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RC Takes Fight on Coke, Pepsi Deals to Public : Ads Object to Dr Pepper, Seven-Up Acquisitions

Times Staff Writer

Royal Crown Cola Co., seeking to boost its bid to block separate corporate mergers proposed by soft-drink giants Coca-Cola Co. and Pepsico, is launching a nationwide advertising campaign today encouraging consumers to oppose the mergers.

At issue are two merger plans that would concentrate 80% of the U.S. soft-drink industry in the hands of the two beverage giants. Coca-Cola has proposed a $470-million buyout of Dr Pepper, and Pepsico has announced plans to purchase Seven-Up Co. for $380 million. Both mergers are under review by the Federal Trade Commission in Washington.

Many analysts say the deals pose a key test of how far the Reagan Administration will go in allowing companies to combine as they wish.

Royal Crown argues that the mergers would reduce competition, drive independent bottlers out of business, increase prices for consumers and “and threaten the jobs of thousands of workers.”

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Ad Campaign

The company has purchased full-page advertisements headlined “The Cola Wars and You,” scheduled to appear in seven major daily newspapers, including the Los Angeles Times, at a total cost of $200,000. The ads, signed by James W. Harralson, executive vice president and chief operating officer of Royal Crown, explain the company’s position and ask consumers to let him know how they “feel about this issue.”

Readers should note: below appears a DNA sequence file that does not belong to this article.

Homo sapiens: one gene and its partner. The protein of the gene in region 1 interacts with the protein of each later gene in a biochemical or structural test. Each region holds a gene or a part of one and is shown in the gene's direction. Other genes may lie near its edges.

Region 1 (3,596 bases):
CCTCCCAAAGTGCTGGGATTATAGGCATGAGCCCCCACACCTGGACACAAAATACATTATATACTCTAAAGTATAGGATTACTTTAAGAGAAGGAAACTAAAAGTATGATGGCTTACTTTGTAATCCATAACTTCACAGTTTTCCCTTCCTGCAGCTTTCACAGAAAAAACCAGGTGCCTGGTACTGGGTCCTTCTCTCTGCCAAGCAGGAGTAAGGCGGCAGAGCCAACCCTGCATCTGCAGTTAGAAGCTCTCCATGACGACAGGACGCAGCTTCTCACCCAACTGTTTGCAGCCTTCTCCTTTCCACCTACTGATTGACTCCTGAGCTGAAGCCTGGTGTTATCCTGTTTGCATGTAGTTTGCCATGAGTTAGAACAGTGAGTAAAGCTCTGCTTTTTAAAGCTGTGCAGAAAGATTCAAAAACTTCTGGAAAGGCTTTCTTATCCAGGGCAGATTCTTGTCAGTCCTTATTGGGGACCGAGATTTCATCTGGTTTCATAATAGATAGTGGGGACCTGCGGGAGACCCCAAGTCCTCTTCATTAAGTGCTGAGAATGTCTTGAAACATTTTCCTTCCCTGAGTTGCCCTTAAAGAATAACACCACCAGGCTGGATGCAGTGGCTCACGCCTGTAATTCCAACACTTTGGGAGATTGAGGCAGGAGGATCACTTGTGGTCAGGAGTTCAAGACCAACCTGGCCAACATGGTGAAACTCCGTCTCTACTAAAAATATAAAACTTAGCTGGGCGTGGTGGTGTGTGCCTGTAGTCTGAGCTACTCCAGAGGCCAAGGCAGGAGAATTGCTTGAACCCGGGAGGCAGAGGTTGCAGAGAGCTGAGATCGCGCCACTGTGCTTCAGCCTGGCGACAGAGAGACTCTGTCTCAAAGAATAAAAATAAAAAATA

“Soft-drink consumers would be better off if RC’s marketing programs were as aggressive and well-funded as its lobbying efforts,” countered Pepsi spokesman Jim Griffith. “The consumers’ interest is best served by a variety of top-quality products that are aggressively marketed. . . . That’s exactly what our purchase of Seven-Up is designed to produce.”

In Atlanta, a Coca-Cola spokesman said: “Our proposed acquisition of Dr Pepper does not violate antitrust law and is pro-consumer.”

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Royal Crown, the sixth-largest beverage company in the United States, has been a vocal opponent of the separate mergers planned by Coke and Pepsi since the deals were announced about 4 1/2 months ago.

A spokeswoman for the FTC declined to comment on the proposed mergers, saying that it’s the agency’s policy not to discuss whether it is investigating any mergers. But spokesmen for Coke and Pepsi confirmed that the FTC, which did not seek court injunctions against any proposed corporate mergers last year, is continuing its review.


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